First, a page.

The Strawberry Criterion: Birdman

still fly

The (clearly discontinuous) continuous take that presents all of Alejandro G. Inarritu’s Birdman or (The Unexpected Virtue of Ignorance) as a single, unbroken shot is meant to recreate the effect of live theater, a literally ancient storytelling medium empowered by constraints that most of modern moviemaking seems to exist to ignore–Olympian feats of line memorization that digital’s infinite film stock renders unnecessary, utilitarian set design at which Michael Bay wouldn’t deign to blink, the many meticulously orchestrated in-person miracles that must occur, in sequence, to stage a play successfully; these are but some of the theater’s specific wonders that Birdman or (The Unexpected Virtue of Ignorance) attempts to capture on screen–and much of the considerable joy that the film affords its audience arises from its adherence to and wild deviations from the governing laws of drama, how the technical possibilities of film imbue those laws with an elasticity that seems infinitely bendable and, as a consequence of physics, excitingly unbreakable, and so, in what technically constitutes a single shot, we see Icarus plummeting toward the earth in a ball of flame, Michael Keaton levitating in the lotus position in tighty whities, Emma Stone buying bodega flowers, Edward Norton trying to fuck Naomi Watts in front of a packed St. James Theater, bucket drummers, jazz drummers, Times Square at its most overwhelmingly neon, a giant mechanical bird, monologues that wax poetic on art, Twitter, family, Emma Stone’s ass, Raymond Carver, the meaning of life, the inevitability of death, the life-affirming meaning or life-eradicating meaninglessness of all the aforementioned, among nearly un-listable scores of other topics, like superhero movies and celebrity worship and substance abuse, like criticism and artistic integrity and suicide, and the fact that Birdman or (The Unexpected Virtue of Ignorance) is partly able to arrange these disparate elements into a comprehensible whole is reason enough to buy a ticket (as you would for a play) and see the damn thing (as you would a play) to marvel at how human beings no different than you somehow pulled this off…


…but with the inherent complexity of the clever conceit and surfeit of subjects in Birdman or (The Unexpected Virtue of Ignorance) comes a narrative speed that doesn’t allow for considered development, which flattens characters into types and muddles arguments into bullet points, leaving a lot of the emotional heavy lifting to the audience’s meta-understanding of the actors playing the characters (i.e. the automatically triggered emotional investment one feels watching Michael Keaton play a semi-forgotten superhero actor), and once this gets combined with the recognizability of Emma Stone’s Troubled Daughter With Substance Abuse Issues and Amy Ryan’s Emotionally Scarred But Ultimately Forgiving Ex-Wife and a Chekov’s Gun If There Ever Was One, the film places itself on shallow emotional and intellectual paths that diverge a smidgen too much from its wildly inventive structural path, occasionally reducing its magic from awe-inspiring to parlor trick, which is to say that it is sometimes difficult to parse what Birdman or (The Unexpected Virtue of Ignorance) is saying about the endless things that it seems to have stuff to say about, a vagueness (not an ambiguity) of intellection that throughout troubles the film without entirely undermining it, until the final scene, after Keaton has staged his adaptation of “What We Talk About When We Talk About Love” (a choice of source material whose on-the-nose-ness is indicative of the movie as a whole), Keaton and Stone have their requisite moment of partial reconciliation, and it turns out to be an anachronistically affecting exchange that elevates the film’s easy critique of superhero movies into a more interpretable, human space, one that celebrates the genre while smartly disparaging it…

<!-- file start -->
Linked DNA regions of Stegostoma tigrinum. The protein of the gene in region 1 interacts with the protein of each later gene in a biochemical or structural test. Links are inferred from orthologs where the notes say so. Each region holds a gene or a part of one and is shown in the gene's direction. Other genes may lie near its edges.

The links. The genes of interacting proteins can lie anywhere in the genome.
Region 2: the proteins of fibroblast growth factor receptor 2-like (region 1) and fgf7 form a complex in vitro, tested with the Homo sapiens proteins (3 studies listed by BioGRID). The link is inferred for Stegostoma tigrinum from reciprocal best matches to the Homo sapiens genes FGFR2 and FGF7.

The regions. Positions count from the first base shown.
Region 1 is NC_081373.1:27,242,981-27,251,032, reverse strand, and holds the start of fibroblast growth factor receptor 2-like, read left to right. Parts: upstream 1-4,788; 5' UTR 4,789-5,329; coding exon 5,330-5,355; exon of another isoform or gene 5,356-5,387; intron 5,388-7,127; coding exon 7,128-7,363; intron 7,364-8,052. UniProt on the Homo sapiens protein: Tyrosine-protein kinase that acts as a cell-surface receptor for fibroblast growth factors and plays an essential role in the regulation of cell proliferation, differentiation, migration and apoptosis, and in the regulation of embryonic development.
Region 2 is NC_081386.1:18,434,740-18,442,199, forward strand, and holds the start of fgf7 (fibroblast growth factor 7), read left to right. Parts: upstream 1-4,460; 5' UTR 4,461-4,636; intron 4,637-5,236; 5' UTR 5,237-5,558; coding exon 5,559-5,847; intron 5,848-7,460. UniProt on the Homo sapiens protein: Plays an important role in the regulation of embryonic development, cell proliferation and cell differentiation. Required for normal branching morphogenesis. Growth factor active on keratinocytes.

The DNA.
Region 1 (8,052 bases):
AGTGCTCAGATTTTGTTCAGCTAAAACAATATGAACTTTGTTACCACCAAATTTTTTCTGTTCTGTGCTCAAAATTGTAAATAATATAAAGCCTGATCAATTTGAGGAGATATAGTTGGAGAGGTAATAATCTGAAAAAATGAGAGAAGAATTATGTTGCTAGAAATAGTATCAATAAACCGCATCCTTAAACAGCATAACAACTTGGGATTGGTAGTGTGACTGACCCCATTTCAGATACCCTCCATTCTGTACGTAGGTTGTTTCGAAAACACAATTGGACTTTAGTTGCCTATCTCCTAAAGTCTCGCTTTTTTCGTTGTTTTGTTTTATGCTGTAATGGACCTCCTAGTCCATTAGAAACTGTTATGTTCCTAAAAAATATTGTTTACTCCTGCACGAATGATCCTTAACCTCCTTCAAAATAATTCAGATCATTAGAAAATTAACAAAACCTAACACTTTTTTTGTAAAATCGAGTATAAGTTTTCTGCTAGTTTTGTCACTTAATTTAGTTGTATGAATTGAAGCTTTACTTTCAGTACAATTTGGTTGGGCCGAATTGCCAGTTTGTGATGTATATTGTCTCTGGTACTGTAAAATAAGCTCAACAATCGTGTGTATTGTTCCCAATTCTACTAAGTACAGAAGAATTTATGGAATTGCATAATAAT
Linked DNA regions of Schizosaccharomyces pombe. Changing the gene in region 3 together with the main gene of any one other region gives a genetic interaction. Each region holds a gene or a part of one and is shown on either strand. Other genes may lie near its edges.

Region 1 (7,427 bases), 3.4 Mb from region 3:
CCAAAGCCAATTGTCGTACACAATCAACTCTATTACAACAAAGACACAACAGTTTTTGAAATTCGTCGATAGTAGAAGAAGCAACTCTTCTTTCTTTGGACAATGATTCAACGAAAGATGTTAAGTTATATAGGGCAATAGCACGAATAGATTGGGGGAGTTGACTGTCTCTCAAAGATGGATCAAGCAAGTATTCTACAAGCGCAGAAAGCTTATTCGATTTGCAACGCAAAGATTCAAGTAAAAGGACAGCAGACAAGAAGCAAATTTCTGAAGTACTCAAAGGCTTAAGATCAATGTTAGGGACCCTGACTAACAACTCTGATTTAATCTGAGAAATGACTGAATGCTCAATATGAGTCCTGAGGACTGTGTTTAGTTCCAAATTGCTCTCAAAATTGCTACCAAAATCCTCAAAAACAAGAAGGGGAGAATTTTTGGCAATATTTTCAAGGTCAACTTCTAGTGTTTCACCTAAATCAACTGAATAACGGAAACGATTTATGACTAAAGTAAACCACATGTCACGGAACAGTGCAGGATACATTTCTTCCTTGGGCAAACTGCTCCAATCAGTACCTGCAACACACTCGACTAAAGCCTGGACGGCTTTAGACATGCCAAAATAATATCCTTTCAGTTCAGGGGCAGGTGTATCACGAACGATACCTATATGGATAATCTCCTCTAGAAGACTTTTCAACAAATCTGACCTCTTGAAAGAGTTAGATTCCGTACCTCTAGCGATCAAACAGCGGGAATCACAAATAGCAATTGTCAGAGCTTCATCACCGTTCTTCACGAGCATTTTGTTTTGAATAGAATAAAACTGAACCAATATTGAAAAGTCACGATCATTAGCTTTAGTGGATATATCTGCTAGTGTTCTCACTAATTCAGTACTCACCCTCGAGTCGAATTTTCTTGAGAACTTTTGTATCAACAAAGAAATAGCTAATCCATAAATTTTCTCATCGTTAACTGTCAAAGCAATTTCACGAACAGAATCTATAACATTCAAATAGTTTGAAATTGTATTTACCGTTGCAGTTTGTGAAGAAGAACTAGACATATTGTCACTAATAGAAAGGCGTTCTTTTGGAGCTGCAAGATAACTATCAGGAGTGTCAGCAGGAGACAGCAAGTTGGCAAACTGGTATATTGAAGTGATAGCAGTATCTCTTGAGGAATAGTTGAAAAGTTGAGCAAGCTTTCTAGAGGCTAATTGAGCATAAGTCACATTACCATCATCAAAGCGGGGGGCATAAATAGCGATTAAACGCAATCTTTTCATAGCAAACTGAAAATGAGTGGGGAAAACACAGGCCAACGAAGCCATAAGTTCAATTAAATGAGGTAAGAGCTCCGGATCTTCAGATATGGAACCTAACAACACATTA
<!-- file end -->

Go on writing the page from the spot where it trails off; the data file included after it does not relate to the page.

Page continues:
…because if Birdman or (The Unexpected Virtue of Ignorance) distills one clear meta-comment on superhero movies out of its endless sea of meta-comments on superhero movies, that comment seems to be that what’s most missing from the dominant genre in popular cinema today isn’t so much originality, artistry, or imagination, but emotional intelligence (what’s missing is heart), an emotional connection fueled not by exogenous brand loyalty and PR campaigns but by genuine care for the individual fates and wellbeing of these fictional characters, in other words, we shouldn’t give a shit about superheroes saving the world as much as we should give a shit about them saving themselves, since that is one of the few powers we, as people who actually exist, share with them, so Birdman or (The Unexpected Virtue of Ignorance) becomes a simple story of a father winning his daughter’s respect, and its two-part title becomes a choice, because while there is an unexpected amount of virtue in (emotional) ignorance, there is far more to be found in Birdman.

Final Strawberry Verdict: 4.25 out of 5 Strawberries